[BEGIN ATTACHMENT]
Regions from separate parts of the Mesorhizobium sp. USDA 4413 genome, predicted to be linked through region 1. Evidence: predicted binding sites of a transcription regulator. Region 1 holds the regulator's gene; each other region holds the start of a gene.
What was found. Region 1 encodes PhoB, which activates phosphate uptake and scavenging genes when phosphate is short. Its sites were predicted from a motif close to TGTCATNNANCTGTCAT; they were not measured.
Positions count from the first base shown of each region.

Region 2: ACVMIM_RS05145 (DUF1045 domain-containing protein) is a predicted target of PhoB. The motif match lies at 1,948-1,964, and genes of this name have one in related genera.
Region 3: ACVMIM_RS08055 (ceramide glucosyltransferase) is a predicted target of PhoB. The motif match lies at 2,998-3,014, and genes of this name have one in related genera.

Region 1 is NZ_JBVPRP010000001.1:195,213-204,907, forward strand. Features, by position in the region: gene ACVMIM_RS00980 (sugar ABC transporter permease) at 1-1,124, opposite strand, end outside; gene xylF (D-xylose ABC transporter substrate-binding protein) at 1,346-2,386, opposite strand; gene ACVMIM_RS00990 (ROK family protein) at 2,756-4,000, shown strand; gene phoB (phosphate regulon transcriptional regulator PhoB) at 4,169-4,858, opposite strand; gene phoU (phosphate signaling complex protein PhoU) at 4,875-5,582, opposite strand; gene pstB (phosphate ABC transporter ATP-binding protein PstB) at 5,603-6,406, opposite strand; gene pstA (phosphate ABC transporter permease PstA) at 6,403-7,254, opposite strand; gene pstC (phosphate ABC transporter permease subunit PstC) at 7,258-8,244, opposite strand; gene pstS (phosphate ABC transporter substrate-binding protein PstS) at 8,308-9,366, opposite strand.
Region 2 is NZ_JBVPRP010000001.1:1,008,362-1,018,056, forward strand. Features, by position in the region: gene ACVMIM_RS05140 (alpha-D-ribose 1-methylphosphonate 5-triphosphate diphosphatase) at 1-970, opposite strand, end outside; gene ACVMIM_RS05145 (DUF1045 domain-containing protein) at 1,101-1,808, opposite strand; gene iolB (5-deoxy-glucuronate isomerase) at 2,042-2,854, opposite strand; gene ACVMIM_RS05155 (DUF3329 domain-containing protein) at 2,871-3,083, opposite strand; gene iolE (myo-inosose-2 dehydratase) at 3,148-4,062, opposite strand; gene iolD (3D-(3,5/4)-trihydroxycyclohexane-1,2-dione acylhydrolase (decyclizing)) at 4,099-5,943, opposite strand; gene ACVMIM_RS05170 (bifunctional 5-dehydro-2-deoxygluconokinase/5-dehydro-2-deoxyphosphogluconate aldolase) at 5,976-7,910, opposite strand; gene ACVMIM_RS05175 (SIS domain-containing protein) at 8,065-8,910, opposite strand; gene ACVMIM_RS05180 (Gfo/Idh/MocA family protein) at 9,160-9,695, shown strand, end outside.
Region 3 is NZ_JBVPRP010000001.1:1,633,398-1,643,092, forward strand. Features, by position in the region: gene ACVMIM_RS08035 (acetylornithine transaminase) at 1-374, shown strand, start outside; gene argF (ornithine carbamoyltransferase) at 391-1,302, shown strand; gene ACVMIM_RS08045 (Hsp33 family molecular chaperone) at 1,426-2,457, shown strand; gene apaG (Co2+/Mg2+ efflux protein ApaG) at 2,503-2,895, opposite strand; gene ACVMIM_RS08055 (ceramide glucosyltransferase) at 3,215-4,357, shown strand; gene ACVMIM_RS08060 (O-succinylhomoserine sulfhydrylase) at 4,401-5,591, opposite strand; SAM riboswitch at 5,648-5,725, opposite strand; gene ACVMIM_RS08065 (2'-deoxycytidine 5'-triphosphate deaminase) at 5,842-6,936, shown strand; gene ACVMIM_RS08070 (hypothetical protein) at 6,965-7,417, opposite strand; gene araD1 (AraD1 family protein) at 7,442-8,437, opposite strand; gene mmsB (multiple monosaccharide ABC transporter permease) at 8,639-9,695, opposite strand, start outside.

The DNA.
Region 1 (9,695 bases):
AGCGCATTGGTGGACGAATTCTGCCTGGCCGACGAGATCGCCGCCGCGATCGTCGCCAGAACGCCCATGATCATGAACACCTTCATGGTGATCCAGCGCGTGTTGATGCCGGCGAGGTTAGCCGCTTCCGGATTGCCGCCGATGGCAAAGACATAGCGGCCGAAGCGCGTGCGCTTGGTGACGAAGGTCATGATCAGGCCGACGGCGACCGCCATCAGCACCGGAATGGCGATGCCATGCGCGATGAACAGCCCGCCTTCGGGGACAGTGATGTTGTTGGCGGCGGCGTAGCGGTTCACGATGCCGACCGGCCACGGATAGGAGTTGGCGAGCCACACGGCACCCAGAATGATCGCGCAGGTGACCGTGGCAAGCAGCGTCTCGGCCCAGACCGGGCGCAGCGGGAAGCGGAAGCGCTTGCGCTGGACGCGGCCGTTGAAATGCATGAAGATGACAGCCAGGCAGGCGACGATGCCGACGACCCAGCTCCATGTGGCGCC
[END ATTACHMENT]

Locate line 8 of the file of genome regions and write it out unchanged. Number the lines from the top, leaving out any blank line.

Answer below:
Region 3 is NZ_JBVPRP010000001.1:1,633,398-1,643,092, forward strand. Features, by position in the region: gene ACVMIM_RS08035 (acetylornithine transaminase) at 1-374, shown strand, start outside; gene argF (ornithine carbamoyltransferase) at 391-1,302, shown strand; gene ACVMIM_RS08045 (Hsp33 family molecular chaperone) at 1,426-2,457, shown strand; gene apaG (Co2+/Mg2+ efflux protein ApaG) at 2,503-2,895, opposite strand; gene ACVMIM_RS08055 (ceramide glucosyltransferase) at 3,215-4,357, shown strand; gene ACVMIM_RS08060 (O-succinylhomoserine sulfhydrylase) at 4,401-5,591, opposite strand; SAM riboswitch at 5,648-5,725, opposite strand; gene ACVMIM_RS08065 (2'-deoxycytidine 5'-triphosphate deaminase) at 5,842-6,936, shown strand; gene ACVMIM_RS08070 (hypothetical protein) at 6,965-7,417, opposite strand; gene araD1 (AraD1 family protein) at 7,442-8,437, opposite strand; gene mmsB (multiple monosaccharide ABC transporter permease) at 8,639-9,695, opposite strand, start outside.